The Triumph of New England Industrialism


From: Bernhard1848@att.net


Truly, the War Between the States was fought to ensure the political supremacy of the New England industrial elite over the agricultural South—the same South that presided over the republic’s "classic years" and defended its political conservatism. Once the South was in ruins, those monied and industrial interests with unlimited funds and government patronage had won that second American revolution—and social chaos followed.


Bernhard Thuersam, Executive Director
Cape Fear Historical Institute
Post Office Box 328
Wilmington, NC 28402
www.CFHI.net


The Triumph of New England Industrialism:


"What Charles Beard has called "the second American Revolution—the revolution that assured the triumph of the business enterprise—had been fought and largely won by 1877. In four great lines of endeavor—manufacturing, extractive industries, transportation and finance—business marched from one swift triumph to another. In 1860 about a billion dollars was invested in manufacturing plants which employed 1,500,000 workers; but in less than fifty years the investment had risen to 12 billions and the number of workers to 5,000,000.


A bloody and riotous year, violence was everywhere evident in the America of 1877. The great railroad strike of that year was the first significant industrial clash in American society. "Class hatred," writes Denis Tilden Lynch, "was a new note in American life where all men were equal before the law. The South was in the turmoil of reconstruction, sand-lot rioters ruled in San Francisco; and 100,000 strikers and 4,000,000 unemployed surged in the streets of Northern cities. At a cabinet meeting on July 22, 1877, the suggestion was advanced that a number of States should be placed under martial law.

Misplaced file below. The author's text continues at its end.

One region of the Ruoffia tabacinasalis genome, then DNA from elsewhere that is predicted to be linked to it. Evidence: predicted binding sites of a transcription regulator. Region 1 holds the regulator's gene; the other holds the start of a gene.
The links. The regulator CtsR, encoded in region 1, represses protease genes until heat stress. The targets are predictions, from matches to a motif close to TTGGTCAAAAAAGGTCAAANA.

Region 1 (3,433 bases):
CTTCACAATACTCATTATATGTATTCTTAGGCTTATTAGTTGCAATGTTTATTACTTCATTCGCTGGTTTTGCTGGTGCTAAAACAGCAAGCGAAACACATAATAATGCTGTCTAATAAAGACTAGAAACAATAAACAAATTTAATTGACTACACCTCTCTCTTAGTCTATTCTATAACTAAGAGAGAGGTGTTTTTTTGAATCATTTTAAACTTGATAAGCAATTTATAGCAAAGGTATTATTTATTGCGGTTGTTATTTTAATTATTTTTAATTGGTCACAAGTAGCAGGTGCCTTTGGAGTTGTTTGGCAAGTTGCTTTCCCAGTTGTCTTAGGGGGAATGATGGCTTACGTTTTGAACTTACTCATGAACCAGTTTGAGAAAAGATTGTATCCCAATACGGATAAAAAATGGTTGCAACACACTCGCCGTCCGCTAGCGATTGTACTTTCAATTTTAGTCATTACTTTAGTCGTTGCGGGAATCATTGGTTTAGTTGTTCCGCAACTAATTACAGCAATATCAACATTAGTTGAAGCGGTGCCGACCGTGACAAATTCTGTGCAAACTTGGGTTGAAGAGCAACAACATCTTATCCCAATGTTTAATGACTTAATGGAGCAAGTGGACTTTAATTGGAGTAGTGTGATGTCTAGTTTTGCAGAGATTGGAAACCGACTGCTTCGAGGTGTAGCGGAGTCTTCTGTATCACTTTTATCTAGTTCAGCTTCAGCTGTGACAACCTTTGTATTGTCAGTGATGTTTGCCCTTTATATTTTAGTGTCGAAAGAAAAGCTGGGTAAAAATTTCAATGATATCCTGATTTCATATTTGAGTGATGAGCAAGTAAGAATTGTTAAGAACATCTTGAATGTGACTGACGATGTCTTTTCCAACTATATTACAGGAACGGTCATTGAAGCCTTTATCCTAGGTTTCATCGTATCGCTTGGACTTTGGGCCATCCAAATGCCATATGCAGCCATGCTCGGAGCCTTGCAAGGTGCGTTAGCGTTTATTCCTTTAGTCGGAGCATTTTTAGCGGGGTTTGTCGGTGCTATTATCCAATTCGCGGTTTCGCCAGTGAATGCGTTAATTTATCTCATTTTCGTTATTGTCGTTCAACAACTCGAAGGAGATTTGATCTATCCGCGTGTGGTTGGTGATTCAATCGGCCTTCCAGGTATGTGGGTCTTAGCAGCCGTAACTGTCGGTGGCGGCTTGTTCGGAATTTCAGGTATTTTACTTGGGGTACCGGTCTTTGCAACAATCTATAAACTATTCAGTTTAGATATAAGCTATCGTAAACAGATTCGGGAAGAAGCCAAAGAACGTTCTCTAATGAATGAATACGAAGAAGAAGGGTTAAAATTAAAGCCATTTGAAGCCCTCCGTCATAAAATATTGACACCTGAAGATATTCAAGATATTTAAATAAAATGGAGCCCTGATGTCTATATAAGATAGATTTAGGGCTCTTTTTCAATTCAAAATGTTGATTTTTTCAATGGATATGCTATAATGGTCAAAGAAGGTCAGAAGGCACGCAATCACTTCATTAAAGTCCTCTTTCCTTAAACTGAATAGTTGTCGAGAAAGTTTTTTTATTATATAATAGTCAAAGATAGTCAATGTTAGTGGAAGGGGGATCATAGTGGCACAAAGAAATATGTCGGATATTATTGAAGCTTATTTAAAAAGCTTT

Once triumphant, the industrial tycoons discovered that they could not function within the framework of the social and political ideals of the early Republic. To insure their triumph, a new social order had to be established; a new set of institutions had to be created of which the modern corporation was, perhaps, the most important…(and) With the Industrial machine came the political machine. Dating from 1870, the "boss system" had become so thoroughly entrenched in American politics by 1877 that public life was everywhere discredited by the conduct of high officials. The simplicity of taste which had characterized the "classic" years of the early Republic gave way to a wild, garish, and irresponsible eclecticism. "The emergence of the millionaire," writes Talbot Hamlin, "was as fatal to the artistic ideals of the Greek Revival as were the speed, the speculation and the exploitation that produced him." In one field after another, the wealth of the new millionaire was used to corrupt the tastes, the standards, and the traditions of the American people.


(A Mask for Privelge, Carey McWilliams, Little, Brown & Company, 1948, pp 8-10)